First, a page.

As shown in detail in the '973 patent, a patient positioning device may include a chassis having a pair of vertically extending end portions or leg portions and a bridge portion extending between these leg portions. The end portions of the chassis are spaced apart by a distance greater than the dimension of the lower pole structure. A bed is movably mounted to the chassis so that the bed can move and pivot in various directions relative to the chassis. The chassis is provided with wheels so that the patient can be positioned in the patient-receiving space of the magnet by placing the patient on the bed and wheeling the chassis into position, with the end portions of chassis disposed on opposite sides of the lower pole structure and with the bridge portion of the chassis spanning across the lower pole structure, so that the bridge portion of the chassis and the bed lie within the patient-receiving space. The patient can then be repositioned in various ways as by turning the bed about a vertical axis, tilting the bed about a horizontal axis or sliding the bed relative to the chassis. These arrangements provide extraordinary versatility in imaging of the patient and in positioning the patient for medical procedures.
However, further improvement would be desirable. For example, it is desirable to have a magnetic resonance image of the portion of the patient's anatomy on which surgery is being performed. Typically, MRI assisted surgical procedures comprise scanning the patient's anatomy of interest beforehand. The scans are then referred to during surgery or in some instances the scans are used to build models. The models are then used by a surgeon in planning the actual surgery or in a preoperative simulation of the surgery. Additional preoperative uses of these images include localization of the surgical site and blood vessel and anatomical relationships. Although these techniques enhance the surgical procedure, they do not provide a surgeon with a real time view of the surgical site so as to provide direct visual feedback to the surgeon.
The present invention addresses the foregoing needs.
In one aspect the present invention comprises a system for magnetic resonance imaging assisted surgery. The system preferably comprises a magnet having a lower pole and an upper pole arranged along a vertical axis defining a patient receiving space therebetween; a bed positioned within the patient receiving space for supporting a patient, the bed having a frame and a support surface onto which the patient is positioned; and an antenna support assembly mounted to the bed, the support assembly being adapted to support a housing having one or more antenna coils, the housing comprising a skeletal structure that allows access to the portion of patient's anatomy adjacent the housing and from which signals are received by the coils.
In another aspect, the present invention may comprise a method for performing a surgical procedure. The method preferably comprises positioning a patient on bed in a receiving space of a magnetic resonance imaging magnet; positioning an antenna coil assembly adjacent to a portion of the patient's anatomy; acquiring a magnetic resonance image of the patient's anatomy adjacent the antenna coil assembly; performing a surgical procedure on the patient's anatomy adjacent the antenna coil assembly; and repetitively acquiring images of the patient's anatomy adjacent the antenna coil assembly as the surgical procedure is performed.
Turning now to
As shown in
The system 100 further includes a pair of safety gates 150 that are located at the front 154 of the magnet. Each gate 150 is connected to a rail 156, which is mounted to the floor 116. A lift platform 160 forms part of an elevator system, which is located towards the front 154 of the magnet. The rails 156 are equipped with a light gate sensor system 164 that detects the presence or absence of an object, e.g., medical personnel or bed 142, that may be supported by the platform 160. The light gate system 164 works in conjunction with an elevator system to automatically raise the lift platform 160 under certain conditions. In particular, if the lift platform 160 is recessed beneath the floor 116 and the gates 150 are opened, the lift platform 160 is automatically raised to be level with the floor 116, unless a person or object is in the path of the light gate sensors 164.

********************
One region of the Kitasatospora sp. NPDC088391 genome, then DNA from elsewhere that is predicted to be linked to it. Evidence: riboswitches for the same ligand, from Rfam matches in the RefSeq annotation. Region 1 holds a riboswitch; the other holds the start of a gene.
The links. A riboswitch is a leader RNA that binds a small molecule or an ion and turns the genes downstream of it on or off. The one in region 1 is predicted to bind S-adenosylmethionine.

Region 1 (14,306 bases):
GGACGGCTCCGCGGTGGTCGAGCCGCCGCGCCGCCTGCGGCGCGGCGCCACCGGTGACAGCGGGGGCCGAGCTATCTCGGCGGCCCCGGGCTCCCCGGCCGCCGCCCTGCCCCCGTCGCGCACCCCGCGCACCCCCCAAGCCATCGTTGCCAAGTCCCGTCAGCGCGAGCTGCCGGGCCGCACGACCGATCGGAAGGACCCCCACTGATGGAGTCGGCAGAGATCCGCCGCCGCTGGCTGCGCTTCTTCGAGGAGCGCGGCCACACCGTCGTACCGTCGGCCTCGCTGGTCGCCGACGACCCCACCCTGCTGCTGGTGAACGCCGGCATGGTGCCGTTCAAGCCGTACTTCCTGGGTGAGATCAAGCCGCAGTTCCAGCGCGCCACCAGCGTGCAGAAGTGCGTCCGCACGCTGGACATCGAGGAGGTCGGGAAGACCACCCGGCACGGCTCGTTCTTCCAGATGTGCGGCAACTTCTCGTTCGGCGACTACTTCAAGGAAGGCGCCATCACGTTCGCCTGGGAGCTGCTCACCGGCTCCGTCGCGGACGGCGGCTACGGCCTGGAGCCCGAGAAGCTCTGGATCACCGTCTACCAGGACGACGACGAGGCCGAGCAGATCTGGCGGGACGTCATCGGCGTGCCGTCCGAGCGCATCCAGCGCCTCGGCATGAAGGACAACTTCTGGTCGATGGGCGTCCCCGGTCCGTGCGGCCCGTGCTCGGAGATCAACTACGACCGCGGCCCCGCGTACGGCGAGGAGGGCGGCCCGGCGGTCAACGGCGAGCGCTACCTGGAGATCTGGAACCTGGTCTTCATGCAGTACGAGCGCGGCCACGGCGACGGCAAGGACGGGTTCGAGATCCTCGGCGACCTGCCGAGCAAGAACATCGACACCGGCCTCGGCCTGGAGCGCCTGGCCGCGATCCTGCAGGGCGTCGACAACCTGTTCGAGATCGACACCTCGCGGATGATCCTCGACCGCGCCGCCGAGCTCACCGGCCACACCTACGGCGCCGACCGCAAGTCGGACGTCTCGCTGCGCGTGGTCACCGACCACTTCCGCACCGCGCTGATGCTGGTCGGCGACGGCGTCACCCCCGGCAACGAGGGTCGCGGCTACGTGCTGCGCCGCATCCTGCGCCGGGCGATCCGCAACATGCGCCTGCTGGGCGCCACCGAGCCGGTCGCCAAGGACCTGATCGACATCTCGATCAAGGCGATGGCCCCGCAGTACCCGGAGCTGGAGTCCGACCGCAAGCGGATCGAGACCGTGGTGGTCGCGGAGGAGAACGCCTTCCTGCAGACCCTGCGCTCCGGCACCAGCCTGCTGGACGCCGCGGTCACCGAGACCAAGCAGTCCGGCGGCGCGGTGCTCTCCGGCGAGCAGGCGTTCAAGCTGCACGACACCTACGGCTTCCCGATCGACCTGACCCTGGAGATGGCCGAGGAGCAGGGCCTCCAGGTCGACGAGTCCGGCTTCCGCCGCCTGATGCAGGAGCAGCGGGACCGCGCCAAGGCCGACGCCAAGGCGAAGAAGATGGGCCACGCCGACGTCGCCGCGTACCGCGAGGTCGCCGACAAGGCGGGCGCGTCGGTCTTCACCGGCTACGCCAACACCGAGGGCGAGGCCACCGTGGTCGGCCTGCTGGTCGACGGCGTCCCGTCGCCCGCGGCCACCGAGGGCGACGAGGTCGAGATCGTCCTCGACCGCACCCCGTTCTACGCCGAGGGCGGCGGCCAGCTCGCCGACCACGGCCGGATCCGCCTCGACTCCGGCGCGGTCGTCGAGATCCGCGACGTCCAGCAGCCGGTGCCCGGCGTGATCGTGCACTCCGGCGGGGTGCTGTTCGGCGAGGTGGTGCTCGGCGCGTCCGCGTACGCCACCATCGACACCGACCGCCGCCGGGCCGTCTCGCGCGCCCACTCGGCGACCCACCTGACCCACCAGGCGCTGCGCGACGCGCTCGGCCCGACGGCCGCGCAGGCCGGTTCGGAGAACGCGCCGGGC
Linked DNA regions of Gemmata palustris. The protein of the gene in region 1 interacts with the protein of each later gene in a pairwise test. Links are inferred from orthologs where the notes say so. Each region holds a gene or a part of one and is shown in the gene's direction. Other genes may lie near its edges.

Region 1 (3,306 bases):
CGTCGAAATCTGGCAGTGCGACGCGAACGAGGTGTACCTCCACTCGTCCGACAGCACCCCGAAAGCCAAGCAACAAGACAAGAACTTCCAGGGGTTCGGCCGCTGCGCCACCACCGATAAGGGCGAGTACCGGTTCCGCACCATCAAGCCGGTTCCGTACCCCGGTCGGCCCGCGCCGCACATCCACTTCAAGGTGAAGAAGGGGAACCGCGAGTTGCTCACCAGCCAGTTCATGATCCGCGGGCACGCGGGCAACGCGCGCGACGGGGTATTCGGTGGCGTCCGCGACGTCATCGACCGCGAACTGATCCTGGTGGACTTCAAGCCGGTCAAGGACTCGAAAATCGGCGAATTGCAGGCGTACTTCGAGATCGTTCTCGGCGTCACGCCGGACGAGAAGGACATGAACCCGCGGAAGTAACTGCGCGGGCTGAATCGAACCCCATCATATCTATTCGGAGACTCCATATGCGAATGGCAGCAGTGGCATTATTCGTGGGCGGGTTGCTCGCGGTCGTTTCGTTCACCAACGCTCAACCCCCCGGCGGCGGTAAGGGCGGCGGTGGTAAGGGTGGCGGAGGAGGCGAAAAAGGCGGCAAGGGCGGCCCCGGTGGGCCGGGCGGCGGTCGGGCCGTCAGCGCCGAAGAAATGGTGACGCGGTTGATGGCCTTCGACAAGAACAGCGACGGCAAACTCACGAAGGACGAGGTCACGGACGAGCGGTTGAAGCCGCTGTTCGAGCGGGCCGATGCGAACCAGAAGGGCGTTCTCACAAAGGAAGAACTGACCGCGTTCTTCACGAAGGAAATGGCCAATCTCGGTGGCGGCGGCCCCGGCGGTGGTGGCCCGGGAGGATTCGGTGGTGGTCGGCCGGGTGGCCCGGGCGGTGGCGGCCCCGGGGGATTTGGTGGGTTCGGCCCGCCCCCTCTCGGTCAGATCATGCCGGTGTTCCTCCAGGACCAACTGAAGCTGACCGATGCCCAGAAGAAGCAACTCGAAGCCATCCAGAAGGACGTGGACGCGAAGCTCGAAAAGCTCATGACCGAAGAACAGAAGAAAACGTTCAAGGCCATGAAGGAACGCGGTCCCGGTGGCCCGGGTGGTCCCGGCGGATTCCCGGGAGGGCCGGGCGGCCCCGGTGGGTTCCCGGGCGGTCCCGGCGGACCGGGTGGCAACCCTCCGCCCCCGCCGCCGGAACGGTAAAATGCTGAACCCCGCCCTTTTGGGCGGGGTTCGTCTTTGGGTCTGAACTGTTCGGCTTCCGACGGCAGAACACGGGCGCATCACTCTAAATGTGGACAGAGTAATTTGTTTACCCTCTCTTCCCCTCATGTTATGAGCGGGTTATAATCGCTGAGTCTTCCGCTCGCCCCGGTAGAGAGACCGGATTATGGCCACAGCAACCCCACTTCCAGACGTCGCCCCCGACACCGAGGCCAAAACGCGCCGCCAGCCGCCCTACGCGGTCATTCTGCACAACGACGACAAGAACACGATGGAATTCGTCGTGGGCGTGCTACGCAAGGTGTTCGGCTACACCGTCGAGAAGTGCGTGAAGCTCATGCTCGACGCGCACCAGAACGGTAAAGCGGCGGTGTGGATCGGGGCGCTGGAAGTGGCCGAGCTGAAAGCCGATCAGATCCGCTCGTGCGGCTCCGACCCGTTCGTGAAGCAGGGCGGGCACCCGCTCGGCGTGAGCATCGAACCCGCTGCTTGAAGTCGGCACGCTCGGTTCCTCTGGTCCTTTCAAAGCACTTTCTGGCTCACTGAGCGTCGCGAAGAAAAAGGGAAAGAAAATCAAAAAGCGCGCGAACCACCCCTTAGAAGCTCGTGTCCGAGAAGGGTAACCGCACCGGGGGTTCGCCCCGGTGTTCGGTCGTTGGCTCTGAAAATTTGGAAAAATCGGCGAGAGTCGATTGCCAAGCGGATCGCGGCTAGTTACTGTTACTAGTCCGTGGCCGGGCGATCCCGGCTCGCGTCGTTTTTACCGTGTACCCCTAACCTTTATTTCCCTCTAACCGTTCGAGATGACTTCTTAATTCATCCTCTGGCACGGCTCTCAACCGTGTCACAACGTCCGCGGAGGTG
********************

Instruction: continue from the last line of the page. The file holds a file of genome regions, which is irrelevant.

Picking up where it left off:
As an overview, the system 100 operates as follows. A patient is preferably loaded onto the patient support apparatus 110 in a staging area. The patient is then transported through the front 154 and positioned on the platform 160. While on the platform 160, the patient support apparatus is positioned with its longitudinal axis 168 aligned with the x-axis. The patient support apparatus 110 may then be raised to a suitable height such that it clears the lower magnet pole 112. The patient support apparatus 110 is then moved over the magnet pole 112 into the patient receiving space or gap 128. Once properly positioned over the pole 112, the apparatus 110 is then lowered to engage the rotatable frame 136 at ledges 140. With the patient support apparatus 110 mounted onto the frame 136, safety rails 170 and legs 174 are then removed from the patient support apparatus. The patient may then be rotated and translated as discussed above so that the portion of the patient's anatomy to be scanned is located in the magnet's isocenter.
In addition to performing scanning, the system 100 also provides a versatile and open enough environment that can also accommodate one or more medical personnel O in addition to the patient. For example, the system may be used in performing a biopsy or other medical procedure. In particular, the space around the poles provides an unobstructed view of a patient supported on the bed 142 in the gap 128. An attendant or medical personnel may have 360° access to the patient from all locations. In addition, the platform 160 may be adjusted so as to accommodate the height of a doctor standing on the platform, who may be performing medical procedures using the images provided by a scan to pinpoint the location of tumors, tissue, bones or organs. In that regard, the system may also include a display (not shown) that is attached to the upper magnet pole so that a surgeon could view images in real time. The magnet design therefore provides an environment that can function as an operating room.